(The Center Square) – Maryland Gov. Larry Hogan is asking for nominees from around the state who could potentially sit on the Accountability and Implementation Board as the state begins using the Kirwin education program and spending billions of dollars in state money at the same time.
In a Tuesday news release, Hogan said the current list of nominees suffers from a “severe lack of diversity,” both geographically and ethnically, and has “been met with strong bipartisan opposition.”
In a Sept. 10 letter to Chair Shanaysha Sauls and Vice-Chair Paul Pinsky, the governor wrote, “In order to succeed and in the interests of equity, it’s imperative that the AIB has a diverse membership that is representative of the student population in Maryland.”
Currently, according to the release, “Kirwan law expressly requires that this powerful panel reflects the diversity of the state” yet the nominees come from four jurisdictions in central Maryland – Anne Arundel, Baltimore and Montgomery counties and the city of Baltimore.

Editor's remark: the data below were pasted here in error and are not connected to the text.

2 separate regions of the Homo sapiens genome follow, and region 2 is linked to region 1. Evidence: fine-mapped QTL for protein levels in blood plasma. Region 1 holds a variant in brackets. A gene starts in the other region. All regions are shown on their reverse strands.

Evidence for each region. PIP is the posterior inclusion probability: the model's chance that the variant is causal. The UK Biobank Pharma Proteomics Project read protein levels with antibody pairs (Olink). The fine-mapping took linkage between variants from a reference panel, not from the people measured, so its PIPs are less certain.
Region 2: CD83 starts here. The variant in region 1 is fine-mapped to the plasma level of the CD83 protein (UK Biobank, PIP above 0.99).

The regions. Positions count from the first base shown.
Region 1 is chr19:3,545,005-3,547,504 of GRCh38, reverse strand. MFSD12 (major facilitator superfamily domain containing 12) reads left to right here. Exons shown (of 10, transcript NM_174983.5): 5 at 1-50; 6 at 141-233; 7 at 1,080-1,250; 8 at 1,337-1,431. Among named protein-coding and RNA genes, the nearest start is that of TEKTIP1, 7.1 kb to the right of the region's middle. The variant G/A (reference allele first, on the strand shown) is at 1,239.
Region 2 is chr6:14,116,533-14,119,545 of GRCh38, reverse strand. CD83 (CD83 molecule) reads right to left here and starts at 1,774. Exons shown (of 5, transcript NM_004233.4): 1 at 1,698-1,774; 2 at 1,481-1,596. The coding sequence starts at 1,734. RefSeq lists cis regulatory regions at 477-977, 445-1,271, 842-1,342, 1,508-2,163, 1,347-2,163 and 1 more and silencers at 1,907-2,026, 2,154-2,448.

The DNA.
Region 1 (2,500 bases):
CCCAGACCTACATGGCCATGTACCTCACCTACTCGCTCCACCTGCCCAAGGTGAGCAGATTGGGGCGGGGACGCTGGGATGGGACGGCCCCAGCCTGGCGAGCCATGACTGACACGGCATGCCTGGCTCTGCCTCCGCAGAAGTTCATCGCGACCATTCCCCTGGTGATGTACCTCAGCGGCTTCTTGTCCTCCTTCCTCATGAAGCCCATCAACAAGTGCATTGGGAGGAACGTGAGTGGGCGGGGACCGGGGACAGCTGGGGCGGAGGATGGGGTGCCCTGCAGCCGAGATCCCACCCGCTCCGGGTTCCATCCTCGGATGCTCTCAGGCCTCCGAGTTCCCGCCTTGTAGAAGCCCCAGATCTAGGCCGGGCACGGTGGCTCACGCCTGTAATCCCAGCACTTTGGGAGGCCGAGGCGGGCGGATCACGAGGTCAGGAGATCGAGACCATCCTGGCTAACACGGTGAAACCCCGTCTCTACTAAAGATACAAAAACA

“Every student in Maryland deserves access to a world class education and to be fairly represented in the decision-making process that governs school policy," Hogan said. "To operate in a manner that hurts our efforts to further equity and inclusiveness does a tremendous disservice to our young people.”
In the release, Hogan cites a lack of representation from Prince George’s County, the second-most populous area in the state.
Additionally, the Maryland Legislative Latino Caucus said, “If the Blueprint for Maryland’s Future is to achieve its aims, there must be a consideration for the AIB to incorporate the representation that can ensure the unique interests of the Latino student population are being taken into account,” while calling for a Latino member on the board.
Plus, there is a lack of representation from the Eastern Shore, Southern Maryland and Western Maryland, according to the release.
Hogan isn’t the only state leader to call for diversity, according to the release. The Senate Republican Caucus has asked for geographic diversity on the board.